Bringing Inquiry into this Game:
I let each team have a few goes at rebuilding the tower. However, playing the Azerbaijan version of the game resulted in kids having to sit out once they were hit. After talking about this with the students, I asked two questions:
A) How can we change the game to allow for more participation?
B) What rule can we change so that kids do not ever have to sit out?
The students all agreed that the best way to allow for more participation would be to allow the rebuilding team to have a 'Protector' and this person would have their own dodgeball. The 'Protector' could throw and hit people from the Stop the Builders team. Excellent idea I told the class.
The students then inquired further into possible rule changes and came up with the idea that instead of sitting out after being hit by the ball, they could do 15 jumping jacks and then re-enter the game. Another great idea I told them!
The last decision the students made was that if the 'Protector' gets hit by the ball, they are out and have to do 15 jumping jacks as well. When the 'Protector' leaves the game, they are allowed to give the ball to a teammate who then becomes the new 'Protector'.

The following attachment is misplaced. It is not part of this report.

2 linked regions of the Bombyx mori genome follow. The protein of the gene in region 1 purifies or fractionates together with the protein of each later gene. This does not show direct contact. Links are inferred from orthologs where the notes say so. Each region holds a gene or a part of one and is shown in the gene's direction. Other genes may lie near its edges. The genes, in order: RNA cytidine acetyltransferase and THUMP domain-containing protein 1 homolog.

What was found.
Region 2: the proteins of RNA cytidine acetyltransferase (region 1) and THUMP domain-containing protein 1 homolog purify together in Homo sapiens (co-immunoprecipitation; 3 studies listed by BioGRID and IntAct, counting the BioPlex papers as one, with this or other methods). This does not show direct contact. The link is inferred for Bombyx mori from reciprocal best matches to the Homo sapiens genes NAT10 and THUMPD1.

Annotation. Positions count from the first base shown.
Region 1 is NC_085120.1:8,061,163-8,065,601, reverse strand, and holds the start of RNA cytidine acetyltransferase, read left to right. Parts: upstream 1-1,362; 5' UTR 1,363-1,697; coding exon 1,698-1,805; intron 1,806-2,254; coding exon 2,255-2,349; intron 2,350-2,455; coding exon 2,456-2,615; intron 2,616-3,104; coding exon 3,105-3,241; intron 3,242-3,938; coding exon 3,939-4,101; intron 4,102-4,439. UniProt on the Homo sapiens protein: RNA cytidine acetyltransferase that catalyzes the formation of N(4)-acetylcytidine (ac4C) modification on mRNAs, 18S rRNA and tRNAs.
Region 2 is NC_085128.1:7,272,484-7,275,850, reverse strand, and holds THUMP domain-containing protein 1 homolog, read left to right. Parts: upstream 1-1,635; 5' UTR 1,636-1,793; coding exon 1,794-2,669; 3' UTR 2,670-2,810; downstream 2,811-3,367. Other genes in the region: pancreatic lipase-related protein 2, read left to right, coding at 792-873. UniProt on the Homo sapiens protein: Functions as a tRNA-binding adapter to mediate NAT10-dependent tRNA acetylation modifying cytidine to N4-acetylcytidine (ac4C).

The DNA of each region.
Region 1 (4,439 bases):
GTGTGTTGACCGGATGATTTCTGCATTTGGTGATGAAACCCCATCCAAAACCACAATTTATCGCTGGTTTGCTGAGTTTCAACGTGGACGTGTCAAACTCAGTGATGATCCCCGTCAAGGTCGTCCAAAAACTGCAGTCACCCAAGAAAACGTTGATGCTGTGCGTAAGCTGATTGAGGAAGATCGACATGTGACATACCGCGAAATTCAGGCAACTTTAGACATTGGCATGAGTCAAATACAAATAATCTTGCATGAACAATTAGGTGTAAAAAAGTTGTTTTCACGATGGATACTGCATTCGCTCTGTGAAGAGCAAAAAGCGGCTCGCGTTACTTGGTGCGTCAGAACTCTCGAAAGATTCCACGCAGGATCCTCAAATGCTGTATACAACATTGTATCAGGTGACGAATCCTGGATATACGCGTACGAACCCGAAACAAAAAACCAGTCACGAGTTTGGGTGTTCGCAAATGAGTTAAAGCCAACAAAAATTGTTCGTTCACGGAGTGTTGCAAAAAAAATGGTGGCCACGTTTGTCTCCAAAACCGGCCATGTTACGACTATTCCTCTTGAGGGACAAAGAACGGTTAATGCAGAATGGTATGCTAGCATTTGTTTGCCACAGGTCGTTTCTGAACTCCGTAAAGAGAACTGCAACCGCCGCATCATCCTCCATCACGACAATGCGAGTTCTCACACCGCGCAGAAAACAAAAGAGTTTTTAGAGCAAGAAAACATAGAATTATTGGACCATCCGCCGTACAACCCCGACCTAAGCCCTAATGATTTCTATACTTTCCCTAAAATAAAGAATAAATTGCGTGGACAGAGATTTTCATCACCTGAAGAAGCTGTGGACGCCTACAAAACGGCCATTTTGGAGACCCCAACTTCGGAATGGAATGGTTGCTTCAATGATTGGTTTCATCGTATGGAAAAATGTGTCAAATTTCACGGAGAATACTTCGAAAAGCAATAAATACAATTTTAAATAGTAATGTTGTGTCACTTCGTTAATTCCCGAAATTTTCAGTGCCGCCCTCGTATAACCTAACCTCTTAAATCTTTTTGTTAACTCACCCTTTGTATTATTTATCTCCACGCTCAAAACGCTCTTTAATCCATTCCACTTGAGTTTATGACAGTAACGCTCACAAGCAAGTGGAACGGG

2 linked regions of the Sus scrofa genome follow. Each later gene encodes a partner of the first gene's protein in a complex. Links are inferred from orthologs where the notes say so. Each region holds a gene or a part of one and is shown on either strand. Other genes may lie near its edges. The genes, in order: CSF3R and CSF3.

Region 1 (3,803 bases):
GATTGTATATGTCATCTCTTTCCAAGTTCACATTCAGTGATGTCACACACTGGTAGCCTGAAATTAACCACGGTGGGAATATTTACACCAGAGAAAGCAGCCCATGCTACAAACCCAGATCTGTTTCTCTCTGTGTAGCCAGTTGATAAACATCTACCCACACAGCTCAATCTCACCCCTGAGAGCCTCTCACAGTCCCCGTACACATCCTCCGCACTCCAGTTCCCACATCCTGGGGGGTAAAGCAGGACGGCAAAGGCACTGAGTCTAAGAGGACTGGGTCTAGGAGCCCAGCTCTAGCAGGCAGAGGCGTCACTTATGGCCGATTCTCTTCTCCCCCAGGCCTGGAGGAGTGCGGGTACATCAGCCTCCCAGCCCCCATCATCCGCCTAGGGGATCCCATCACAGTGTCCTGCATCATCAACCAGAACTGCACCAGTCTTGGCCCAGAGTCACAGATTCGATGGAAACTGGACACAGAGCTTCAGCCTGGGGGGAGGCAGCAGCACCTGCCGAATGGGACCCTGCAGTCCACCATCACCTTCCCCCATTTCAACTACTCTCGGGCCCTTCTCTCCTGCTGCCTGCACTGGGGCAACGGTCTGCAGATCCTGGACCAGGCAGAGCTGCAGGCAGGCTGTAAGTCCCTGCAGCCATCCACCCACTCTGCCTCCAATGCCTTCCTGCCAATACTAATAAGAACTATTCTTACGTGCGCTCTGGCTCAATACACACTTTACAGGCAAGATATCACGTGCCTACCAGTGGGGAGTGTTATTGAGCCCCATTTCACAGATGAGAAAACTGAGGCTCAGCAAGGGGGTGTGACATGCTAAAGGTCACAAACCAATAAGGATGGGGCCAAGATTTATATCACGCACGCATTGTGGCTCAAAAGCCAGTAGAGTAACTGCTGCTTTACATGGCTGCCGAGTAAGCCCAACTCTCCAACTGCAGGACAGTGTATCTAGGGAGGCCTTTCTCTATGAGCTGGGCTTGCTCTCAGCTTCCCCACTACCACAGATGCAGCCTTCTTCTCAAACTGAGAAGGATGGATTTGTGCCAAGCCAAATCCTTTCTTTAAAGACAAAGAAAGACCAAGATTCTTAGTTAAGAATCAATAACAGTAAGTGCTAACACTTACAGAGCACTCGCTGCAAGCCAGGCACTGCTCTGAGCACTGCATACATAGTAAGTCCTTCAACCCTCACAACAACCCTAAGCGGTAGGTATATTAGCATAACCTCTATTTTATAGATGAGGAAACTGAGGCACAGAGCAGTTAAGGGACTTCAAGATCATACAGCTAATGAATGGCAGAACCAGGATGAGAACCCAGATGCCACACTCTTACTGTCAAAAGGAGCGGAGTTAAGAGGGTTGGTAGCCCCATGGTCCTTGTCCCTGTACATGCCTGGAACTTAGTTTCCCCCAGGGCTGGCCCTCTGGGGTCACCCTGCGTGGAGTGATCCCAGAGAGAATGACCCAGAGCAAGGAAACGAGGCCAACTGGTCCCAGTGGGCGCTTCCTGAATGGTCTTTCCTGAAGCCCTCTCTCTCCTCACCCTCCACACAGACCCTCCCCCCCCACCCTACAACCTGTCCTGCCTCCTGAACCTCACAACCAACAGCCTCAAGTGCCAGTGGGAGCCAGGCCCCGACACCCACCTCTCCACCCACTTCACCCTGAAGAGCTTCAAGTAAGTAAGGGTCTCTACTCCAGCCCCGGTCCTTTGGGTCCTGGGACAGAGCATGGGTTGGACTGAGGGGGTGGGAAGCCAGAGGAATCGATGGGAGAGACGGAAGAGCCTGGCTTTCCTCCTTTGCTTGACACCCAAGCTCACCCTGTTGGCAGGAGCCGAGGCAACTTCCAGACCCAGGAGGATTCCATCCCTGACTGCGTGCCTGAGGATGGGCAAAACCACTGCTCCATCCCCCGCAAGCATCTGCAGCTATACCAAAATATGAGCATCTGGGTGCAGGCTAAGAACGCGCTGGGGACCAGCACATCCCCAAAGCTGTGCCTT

At this point, the only change that I made was that the games would now be timed (3 minutes). If at the end of the game, the rebuilders to not finish the tower, a point is awarded to the other team. If the rebuilders succeed in rebuilding, their team gets a point.
I will use this appoach with all the new world games that I teach the students in order to allow for the inquiry process to unfold and to prepare them for their summative assessment task at the end of the unit; Game Creation.
A) Explain aims and rules of any new game and let them play
B) Ask the students how they would change or modify it?
C) Play the new version of the game
D) Have the students complete the formative assessment task in their Sportfolios at the end of class.